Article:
Rivers and streams throughout Vancouver Island are drying to trickles after a two-month drought and fears are growing that salmon will not be able to reach spawning grounds. Andrew Thomson, federal Fisheries and Oceans south coast area director, said his department, helped by volunteers, salmon enhancement societies and First Nations, are searching for ways to help the fish if rain doesn’t fall.
Just yesterday I heard the well worn argument by an opponent of environmental protections saying in a public meeting that the record return of BC Sockeye in 2010 was proof that scientists didn’t know what they were talking about. Well, it was a short lived record year.
British Columbia’s lucrative commercial and recreational sockeye salmon fishery is not likely to open this year, as Fisheries and Oceans Canada says there are simply not enough fish coming back.
Although there has been enough returning fish to fill the spawning grounds and open an aboriginal fishery, numbers have actually started to decrease.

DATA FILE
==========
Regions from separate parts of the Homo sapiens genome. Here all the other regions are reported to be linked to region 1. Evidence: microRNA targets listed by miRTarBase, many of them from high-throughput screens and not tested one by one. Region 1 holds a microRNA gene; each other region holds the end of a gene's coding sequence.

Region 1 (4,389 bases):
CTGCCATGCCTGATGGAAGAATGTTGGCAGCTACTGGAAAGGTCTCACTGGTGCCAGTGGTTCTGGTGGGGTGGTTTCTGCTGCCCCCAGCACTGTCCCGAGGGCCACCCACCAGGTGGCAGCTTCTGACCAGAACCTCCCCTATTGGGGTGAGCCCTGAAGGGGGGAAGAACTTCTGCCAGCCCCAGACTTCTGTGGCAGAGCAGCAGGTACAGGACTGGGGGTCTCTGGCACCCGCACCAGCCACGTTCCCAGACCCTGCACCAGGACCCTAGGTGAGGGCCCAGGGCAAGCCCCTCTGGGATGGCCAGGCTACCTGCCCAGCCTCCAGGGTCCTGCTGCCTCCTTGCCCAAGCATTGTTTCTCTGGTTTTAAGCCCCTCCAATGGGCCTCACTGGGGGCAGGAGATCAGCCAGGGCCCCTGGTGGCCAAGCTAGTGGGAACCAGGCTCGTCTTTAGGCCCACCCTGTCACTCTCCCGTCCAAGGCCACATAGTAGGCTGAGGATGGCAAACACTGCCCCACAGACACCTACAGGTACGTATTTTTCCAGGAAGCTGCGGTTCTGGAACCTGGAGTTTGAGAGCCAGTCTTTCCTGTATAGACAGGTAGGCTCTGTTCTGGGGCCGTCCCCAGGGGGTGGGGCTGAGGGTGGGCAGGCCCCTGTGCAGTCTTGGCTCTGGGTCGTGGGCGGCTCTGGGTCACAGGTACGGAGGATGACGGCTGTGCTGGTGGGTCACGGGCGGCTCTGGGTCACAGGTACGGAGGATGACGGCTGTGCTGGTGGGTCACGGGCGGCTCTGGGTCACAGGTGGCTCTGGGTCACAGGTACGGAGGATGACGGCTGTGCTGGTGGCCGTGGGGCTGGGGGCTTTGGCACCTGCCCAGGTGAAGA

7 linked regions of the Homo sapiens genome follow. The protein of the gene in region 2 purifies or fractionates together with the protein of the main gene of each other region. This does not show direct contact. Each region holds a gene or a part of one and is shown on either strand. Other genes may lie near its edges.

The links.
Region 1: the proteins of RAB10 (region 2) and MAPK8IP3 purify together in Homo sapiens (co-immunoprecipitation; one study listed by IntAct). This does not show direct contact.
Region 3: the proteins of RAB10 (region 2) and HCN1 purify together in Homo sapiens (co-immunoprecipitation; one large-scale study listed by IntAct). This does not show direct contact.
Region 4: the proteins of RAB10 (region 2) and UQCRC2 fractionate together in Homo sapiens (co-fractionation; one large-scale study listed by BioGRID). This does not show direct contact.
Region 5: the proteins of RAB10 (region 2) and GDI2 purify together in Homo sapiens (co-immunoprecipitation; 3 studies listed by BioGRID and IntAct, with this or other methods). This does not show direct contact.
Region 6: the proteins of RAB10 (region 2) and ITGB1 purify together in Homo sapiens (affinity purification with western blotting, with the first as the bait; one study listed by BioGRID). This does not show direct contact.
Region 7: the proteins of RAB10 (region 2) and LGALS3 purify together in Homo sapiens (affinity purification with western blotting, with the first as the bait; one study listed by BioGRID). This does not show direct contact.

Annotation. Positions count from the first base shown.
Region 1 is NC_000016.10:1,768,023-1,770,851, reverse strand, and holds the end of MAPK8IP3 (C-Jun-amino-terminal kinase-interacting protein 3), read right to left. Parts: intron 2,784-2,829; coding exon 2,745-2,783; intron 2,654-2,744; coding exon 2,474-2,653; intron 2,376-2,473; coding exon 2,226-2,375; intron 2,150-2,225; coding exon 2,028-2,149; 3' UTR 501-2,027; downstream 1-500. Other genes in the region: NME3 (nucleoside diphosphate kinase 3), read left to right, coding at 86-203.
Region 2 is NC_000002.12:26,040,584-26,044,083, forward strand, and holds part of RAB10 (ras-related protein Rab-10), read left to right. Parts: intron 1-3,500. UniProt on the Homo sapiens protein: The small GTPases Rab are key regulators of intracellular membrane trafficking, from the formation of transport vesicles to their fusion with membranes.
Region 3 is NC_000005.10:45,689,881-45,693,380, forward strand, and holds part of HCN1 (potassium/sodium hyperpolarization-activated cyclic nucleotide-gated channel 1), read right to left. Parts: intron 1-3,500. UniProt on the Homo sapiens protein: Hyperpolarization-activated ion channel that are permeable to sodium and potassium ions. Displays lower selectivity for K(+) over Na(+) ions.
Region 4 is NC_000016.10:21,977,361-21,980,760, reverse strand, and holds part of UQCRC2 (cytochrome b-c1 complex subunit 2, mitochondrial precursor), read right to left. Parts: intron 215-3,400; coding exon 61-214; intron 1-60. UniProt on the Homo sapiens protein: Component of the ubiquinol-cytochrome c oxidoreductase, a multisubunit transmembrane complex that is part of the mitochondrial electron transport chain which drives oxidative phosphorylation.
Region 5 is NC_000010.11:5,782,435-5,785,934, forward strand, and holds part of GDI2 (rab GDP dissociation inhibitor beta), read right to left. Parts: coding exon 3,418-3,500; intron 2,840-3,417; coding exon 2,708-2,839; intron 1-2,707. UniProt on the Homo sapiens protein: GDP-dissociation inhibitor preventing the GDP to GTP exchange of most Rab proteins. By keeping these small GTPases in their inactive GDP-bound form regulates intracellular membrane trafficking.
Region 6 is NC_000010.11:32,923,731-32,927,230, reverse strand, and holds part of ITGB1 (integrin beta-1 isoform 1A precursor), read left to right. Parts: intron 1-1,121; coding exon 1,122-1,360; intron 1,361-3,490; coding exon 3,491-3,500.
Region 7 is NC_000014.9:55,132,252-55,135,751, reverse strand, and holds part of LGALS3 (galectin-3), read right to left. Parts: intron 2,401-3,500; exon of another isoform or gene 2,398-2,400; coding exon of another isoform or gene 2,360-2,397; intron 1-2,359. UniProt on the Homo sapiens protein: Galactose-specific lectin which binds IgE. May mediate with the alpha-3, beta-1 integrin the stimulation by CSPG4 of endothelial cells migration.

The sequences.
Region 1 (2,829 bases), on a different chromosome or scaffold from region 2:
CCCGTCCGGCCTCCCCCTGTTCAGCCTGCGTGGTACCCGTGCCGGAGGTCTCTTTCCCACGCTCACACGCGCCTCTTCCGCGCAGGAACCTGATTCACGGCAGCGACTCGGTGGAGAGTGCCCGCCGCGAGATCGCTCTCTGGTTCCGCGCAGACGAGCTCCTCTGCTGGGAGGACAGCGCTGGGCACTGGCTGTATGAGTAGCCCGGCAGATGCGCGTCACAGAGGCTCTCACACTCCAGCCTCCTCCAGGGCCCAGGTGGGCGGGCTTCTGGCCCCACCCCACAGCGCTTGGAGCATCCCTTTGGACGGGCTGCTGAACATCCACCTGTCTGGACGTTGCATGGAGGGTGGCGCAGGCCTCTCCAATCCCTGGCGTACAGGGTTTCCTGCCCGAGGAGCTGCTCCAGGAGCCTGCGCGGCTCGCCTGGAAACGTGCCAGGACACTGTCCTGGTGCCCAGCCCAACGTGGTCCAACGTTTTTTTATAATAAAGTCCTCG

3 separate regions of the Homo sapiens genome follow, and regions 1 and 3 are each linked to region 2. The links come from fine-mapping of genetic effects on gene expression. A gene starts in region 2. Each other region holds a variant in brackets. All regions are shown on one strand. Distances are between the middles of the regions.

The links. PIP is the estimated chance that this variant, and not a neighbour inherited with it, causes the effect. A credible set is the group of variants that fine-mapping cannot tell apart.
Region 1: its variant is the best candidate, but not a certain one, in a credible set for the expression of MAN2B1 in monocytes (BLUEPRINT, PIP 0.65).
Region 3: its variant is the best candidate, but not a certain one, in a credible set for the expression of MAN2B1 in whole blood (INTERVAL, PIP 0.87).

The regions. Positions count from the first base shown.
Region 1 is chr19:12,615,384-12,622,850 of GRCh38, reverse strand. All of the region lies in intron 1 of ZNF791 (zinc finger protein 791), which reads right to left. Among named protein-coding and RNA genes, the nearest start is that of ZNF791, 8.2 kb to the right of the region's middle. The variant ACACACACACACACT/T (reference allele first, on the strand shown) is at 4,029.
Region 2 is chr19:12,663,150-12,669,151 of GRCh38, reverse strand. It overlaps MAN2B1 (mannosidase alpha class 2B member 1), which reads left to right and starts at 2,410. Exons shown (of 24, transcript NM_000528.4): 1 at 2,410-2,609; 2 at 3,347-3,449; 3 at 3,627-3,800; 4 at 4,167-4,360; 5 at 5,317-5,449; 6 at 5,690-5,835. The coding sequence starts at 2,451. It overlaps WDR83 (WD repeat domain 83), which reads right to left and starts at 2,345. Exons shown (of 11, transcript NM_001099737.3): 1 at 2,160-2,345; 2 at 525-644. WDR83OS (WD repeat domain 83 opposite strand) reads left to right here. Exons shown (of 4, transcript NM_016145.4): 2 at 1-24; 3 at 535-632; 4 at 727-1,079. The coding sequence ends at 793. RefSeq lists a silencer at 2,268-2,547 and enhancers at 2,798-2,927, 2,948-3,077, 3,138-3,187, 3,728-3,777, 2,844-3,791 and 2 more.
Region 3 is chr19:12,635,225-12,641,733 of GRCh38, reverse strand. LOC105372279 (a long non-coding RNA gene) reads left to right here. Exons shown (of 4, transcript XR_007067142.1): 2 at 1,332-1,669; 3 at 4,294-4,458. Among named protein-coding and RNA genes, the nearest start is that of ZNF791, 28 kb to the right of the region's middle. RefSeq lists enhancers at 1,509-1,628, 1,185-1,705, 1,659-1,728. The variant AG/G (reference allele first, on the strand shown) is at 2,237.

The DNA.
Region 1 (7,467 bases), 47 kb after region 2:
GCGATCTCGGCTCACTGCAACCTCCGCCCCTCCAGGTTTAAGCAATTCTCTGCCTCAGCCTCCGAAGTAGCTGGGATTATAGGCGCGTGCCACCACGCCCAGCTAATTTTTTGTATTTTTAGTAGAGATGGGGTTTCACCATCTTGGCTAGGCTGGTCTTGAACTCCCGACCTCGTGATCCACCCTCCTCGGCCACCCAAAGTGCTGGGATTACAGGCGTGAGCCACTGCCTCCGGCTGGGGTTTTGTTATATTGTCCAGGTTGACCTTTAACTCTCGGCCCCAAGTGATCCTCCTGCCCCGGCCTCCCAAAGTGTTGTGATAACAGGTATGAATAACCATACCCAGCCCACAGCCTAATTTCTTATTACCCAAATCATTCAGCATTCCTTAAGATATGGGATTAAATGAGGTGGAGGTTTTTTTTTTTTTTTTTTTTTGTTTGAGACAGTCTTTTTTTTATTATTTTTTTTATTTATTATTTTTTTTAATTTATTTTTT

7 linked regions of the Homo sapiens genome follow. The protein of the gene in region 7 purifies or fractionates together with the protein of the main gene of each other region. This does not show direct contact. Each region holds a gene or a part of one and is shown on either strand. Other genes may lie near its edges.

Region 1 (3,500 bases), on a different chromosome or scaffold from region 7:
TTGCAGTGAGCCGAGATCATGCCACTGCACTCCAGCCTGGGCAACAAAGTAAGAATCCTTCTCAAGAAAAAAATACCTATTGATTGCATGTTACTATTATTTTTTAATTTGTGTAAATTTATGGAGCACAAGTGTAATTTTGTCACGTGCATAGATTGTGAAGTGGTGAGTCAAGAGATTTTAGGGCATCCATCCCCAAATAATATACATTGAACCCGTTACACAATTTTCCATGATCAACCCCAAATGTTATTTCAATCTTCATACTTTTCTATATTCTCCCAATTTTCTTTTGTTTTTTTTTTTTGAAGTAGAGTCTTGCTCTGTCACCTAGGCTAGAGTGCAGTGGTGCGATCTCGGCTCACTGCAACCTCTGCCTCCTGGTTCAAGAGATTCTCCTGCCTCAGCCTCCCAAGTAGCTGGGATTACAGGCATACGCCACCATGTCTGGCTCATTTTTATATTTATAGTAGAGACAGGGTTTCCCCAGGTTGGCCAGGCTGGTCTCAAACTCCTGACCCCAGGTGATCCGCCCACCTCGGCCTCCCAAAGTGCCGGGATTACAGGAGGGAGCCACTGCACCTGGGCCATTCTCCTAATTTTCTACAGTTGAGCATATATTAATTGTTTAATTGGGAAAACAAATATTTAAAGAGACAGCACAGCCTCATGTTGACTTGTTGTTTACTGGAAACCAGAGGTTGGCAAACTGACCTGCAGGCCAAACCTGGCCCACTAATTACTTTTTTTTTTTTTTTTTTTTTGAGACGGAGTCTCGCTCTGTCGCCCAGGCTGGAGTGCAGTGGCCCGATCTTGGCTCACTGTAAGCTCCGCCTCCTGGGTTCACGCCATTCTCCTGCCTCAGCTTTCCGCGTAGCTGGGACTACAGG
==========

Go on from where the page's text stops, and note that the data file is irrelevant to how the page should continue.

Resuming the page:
In order for a commercial fishery to operate, the number of summer run sockeye salmon would have had to be roughly double last week’s count.
Another British Columbia First Nation attack on the fish farming industry. This in particular, should be a warning here for the people seeking to build fish farms.
The battle for protection of the Strait of Juan de Fuca and the BC Coast goes on north of the border. The BC union of Coast Guard workers came out yesterday against Canadian Government proposals to slash the vessel monitoring stations along the coast. Additionally, they are looking to ease vessel call in rules as they approach the Strait. As stated in this column in earlier entries, our government and tribes ought to be protesting loudly to the Canadians about this issue. In a few years it will be too late.
Thanks to Jules for sharing this with us. An amazing film of orcas hunting dolphins at Hyacinthe Bay BC (north of Nanaimo). And thanks to Grind TV for getting it up online!